There is little doubt China is going to play a major role in determining the trajectory of global markets. So with the world’s second-largest economy going through a period of profound change, says Investec, it is crucial for investors to gain an understanding of the challenges and opportunities inherent in this transformation.
For the past five years or more China has been rebalancing to make consumption a bigger part of the domestic economy than investment, and services a more important driver of growth than manufacturing. The People’s Republic is also seeking to become better integrated into the global financial system by allowing greater foreign participation in its domestic capital markets and encouraging its companies to invest abroad.
“The recent turmoil in China’s onshore markets was further evidence that this rebalancing process was not going as smoothly as planned, while the global reaction highlighted the fact that many investors have not understood it or the challenges it represents”, points out the firm.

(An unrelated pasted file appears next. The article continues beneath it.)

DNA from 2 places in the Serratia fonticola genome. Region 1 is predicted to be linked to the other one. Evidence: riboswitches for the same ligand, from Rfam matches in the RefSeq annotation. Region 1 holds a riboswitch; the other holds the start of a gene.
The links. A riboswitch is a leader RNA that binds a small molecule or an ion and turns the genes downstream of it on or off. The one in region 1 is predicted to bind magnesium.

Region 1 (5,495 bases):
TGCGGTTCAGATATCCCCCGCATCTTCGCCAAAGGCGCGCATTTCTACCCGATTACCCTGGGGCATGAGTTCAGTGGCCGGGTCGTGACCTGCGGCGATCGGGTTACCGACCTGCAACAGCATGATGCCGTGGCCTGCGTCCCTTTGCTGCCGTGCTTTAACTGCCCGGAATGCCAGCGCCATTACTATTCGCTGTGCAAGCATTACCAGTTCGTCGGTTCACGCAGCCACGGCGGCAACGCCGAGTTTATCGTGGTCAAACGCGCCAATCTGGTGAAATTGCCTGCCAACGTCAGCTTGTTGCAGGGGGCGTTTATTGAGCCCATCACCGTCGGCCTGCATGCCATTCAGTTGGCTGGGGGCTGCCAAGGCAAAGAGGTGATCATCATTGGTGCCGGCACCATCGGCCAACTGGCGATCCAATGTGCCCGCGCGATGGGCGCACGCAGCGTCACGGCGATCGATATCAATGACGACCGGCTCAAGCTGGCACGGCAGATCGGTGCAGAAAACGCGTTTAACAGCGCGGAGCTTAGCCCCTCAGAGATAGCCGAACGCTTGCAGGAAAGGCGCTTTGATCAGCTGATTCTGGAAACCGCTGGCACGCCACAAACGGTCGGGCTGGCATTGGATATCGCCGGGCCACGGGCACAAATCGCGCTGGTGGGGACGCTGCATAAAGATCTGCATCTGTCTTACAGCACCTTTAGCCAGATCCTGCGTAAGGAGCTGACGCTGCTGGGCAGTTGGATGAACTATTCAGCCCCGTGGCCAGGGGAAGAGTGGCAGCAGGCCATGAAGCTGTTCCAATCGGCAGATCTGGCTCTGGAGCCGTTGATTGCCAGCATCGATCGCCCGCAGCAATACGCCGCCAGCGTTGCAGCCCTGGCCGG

But Investec believe such gyrations should be expected as structural adjustments play out. “As the rebalancing process continues, we anticipate a wealth of opportunities may be uncovered for investors who are prepared to take a disciplined, bottom-up approach with a long-term time horizon”.
According to the Investec´s experts, while many investors may not yet be ready to invest in China’s onshore markets today, there is growing recognition of the importance of developing a more nuanced understanding of the changes taking place in China and the country’s role in the evolution of the global financial system. "We believe that the sharp global reactions to China’s stock market volatility and devaluation of the renminbi over the summer of 2015 make clear that we are embarking on a new era in global markets, one that has China’s increasing integration into the global financial system at its core".
“This process is only just beginning and the road is likely to be bumpy. Beijing’s policy response to steering the country through its major economic and financial transitions, is not going to be familiar. China is taking an alternative path to financial regulation than that traced by the West by choosing to experiment to find an appropriate position. Beijing will likely make small, regular adjustments to various policy levers to find out what works”, state Investec.
Since the firm established our Hong Kong office in 1997, Investec Asset Management has invested in both onshore and offshore Chinese securities. “Over the past two decades we have learned to navigate the country’s complex and evolving regulatory processes, and understand its unusual market dynamics. We hope to share this insight with our clients and use our knowledge and expertise to help them understand the impact of events in Beijing on their portfolios, wherever they are invested”, conclude.